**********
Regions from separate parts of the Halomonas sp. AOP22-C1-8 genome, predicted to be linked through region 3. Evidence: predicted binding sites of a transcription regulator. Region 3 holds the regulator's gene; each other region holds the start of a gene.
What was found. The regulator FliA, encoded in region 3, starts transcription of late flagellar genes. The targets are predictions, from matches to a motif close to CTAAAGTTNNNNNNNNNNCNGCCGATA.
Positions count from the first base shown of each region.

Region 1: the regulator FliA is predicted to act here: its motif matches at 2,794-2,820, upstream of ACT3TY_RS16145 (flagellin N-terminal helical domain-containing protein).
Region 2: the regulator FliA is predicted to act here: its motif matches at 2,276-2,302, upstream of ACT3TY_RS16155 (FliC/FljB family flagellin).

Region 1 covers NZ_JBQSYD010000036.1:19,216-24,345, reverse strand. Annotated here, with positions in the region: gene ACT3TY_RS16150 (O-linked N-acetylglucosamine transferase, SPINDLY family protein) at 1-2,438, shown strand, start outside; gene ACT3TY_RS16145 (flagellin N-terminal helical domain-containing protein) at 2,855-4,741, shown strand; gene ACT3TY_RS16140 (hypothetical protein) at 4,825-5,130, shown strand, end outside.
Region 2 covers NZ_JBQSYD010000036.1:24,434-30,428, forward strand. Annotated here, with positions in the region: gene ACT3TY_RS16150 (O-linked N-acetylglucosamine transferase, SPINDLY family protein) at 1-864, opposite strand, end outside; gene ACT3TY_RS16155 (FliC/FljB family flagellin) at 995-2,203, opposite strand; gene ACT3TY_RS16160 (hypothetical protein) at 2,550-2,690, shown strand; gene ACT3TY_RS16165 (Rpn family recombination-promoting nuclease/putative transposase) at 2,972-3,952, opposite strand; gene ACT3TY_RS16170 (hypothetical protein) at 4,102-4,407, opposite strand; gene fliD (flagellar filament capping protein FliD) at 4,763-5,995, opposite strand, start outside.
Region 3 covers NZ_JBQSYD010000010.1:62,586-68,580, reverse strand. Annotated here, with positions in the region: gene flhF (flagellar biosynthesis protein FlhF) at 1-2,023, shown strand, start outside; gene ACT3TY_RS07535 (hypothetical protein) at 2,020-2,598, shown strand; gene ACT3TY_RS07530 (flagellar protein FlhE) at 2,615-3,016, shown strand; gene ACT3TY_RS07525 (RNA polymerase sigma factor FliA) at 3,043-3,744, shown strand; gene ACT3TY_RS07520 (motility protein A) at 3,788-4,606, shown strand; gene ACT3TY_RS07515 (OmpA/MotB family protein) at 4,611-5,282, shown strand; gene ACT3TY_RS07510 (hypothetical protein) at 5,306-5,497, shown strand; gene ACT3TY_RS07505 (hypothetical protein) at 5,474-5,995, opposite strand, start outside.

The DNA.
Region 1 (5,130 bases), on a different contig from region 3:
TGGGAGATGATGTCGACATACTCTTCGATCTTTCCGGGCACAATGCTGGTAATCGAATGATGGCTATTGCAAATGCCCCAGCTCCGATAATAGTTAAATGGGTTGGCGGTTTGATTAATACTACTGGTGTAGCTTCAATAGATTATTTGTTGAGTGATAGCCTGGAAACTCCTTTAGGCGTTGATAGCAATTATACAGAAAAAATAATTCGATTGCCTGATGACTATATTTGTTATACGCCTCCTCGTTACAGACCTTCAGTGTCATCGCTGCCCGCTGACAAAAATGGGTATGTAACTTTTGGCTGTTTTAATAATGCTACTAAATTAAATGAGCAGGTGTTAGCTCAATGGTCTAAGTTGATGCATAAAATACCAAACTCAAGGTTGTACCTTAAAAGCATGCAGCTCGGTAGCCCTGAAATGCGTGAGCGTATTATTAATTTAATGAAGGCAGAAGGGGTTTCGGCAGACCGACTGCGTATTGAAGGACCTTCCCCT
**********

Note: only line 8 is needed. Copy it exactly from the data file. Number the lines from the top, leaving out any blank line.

Region 3 covers NZ_JBQSYD010000010.1:62,586-68,580, reverse strand. Annotated here, with positions in the region: gene flhF (flagellar biosynthesis protein FlhF) at 1-2,023, shown strand, start outside; gene ACT3TY_RS07535 (hypothetical protein) at 2,020-2,598, shown strand; gene ACT3TY_RS07530 (flagellar protein FlhE) at 2,615-3,016, shown strand; gene ACT3TY_RS07525 (RNA polymerase sigma factor FliA) at 3,043-3,744, shown strand; gene ACT3TY_RS07520 (motility protein A) at 3,788-4,606, shown strand; gene ACT3TY_RS07515 (OmpA/MotB family protein) at 4,611-5,282, shown strand; gene ACT3TY_RS07510 (hypothetical protein) at 5,306-5,497, shown strand; gene ACT3TY_RS07505 (hypothetical protein) at 5,474-5,995, opposite strand, start outside.